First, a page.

Two inmates who apparently decided it was time for a night out walked away from the minimum-security camp at the Lompoc Federal Correctional Complex, and haven’t been seen since.
The inmates — Cesar Brito, 40, and Jorge Martinez, 30 — were discovered missing during a routine check at 10 p.m. Friday.
A search of the property failed to locate the inmates, and local law enforcement,and federal marshals were notified of the escape.
Brito, described as Hispanic, stands 5 feet, 7 inches, weighs around 165 pounds, and has brown eyes and black hair. He was serving a sentence for dealing cocaine, and was scheduled for release on July 4, 2013.
Martinez, 30, was described as a white male, 5 feet,10 inches,
160 pounds, with blue eyes and brown hair. Martinez was convicted of dealing methamphetamine, and was to be released on Dec. 23, 2011.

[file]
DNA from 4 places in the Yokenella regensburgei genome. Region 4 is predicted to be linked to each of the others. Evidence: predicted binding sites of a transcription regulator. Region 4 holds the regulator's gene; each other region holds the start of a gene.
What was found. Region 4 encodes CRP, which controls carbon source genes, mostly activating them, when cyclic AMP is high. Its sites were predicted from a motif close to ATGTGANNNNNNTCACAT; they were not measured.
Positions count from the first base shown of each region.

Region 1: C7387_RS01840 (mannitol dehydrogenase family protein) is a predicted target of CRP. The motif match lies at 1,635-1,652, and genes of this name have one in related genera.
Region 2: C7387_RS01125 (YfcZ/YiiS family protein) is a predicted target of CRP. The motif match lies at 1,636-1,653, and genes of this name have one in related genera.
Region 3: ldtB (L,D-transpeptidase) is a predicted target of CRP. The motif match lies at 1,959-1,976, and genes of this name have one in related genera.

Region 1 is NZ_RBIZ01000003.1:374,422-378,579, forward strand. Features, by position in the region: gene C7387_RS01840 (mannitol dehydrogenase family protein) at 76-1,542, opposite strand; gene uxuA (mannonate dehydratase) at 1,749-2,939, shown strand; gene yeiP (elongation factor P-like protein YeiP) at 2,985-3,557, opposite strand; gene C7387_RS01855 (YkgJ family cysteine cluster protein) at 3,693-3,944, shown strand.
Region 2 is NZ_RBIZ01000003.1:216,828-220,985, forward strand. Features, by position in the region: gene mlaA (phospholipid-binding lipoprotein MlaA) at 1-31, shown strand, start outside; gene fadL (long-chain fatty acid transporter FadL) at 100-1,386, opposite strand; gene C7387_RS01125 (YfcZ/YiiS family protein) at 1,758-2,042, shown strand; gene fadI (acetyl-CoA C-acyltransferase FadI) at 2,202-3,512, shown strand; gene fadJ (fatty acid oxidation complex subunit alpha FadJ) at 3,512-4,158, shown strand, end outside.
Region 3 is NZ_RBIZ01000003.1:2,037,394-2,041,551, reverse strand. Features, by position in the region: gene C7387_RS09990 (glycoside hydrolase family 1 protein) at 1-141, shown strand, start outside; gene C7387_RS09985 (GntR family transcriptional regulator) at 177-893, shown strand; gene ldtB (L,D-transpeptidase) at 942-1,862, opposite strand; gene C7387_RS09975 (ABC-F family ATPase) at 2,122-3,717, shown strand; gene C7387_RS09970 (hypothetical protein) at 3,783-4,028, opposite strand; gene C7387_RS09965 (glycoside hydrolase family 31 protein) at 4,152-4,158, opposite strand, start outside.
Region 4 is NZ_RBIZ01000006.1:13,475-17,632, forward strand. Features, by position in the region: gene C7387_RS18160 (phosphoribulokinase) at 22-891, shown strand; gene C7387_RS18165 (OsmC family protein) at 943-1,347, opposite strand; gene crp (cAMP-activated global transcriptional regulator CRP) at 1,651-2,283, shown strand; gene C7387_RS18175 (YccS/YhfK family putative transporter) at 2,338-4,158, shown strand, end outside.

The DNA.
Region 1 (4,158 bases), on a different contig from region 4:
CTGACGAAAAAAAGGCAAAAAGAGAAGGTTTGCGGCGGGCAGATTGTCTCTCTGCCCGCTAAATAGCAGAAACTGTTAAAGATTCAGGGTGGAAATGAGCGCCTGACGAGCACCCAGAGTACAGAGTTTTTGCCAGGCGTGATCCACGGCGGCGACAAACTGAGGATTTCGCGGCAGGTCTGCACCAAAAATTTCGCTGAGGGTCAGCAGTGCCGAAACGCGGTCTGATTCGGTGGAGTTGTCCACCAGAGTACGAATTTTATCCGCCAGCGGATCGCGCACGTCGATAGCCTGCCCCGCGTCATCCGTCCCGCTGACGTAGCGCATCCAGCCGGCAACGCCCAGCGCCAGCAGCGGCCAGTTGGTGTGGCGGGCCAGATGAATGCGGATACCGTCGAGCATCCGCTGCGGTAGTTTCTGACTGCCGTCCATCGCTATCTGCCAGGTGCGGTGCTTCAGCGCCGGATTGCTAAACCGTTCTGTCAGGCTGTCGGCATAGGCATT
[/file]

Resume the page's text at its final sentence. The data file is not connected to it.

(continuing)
The two men bring to five the number of escapes from the minimum-security camp in the last five months.
Previous escapes occurred Aug. 8 (methamphetamine dealer Santiago Cinfuegos), Nov. 9 (methamphetamine dealer Quinton Howard), and Nov. 29 (cocaine dealer Armando Martinez).
“We had adjusted some of our security procedures prior to this latest escape,” Shinn said.
Of the escapees, Shinn said, only Howard had been confirmed as being recaptured.
The minimum-security camp is a prison camp, with dormitory-style housing and no perimeter fence. Inmates there help to serve the labor needs of the Federal Correctional Complex, the complex staff housing, and Vandenberg Air Force Base.
The majority of inmates at the camp are serving short terms for convictions of non-violent, white collar or drug-related charges. The quality of living for the camp inmates is better than for those prisoners kept in the next-door federal penitentiary, according to Shinn.
“I have no idea what these guys are thinking, running off with such short terms,” Shinn said.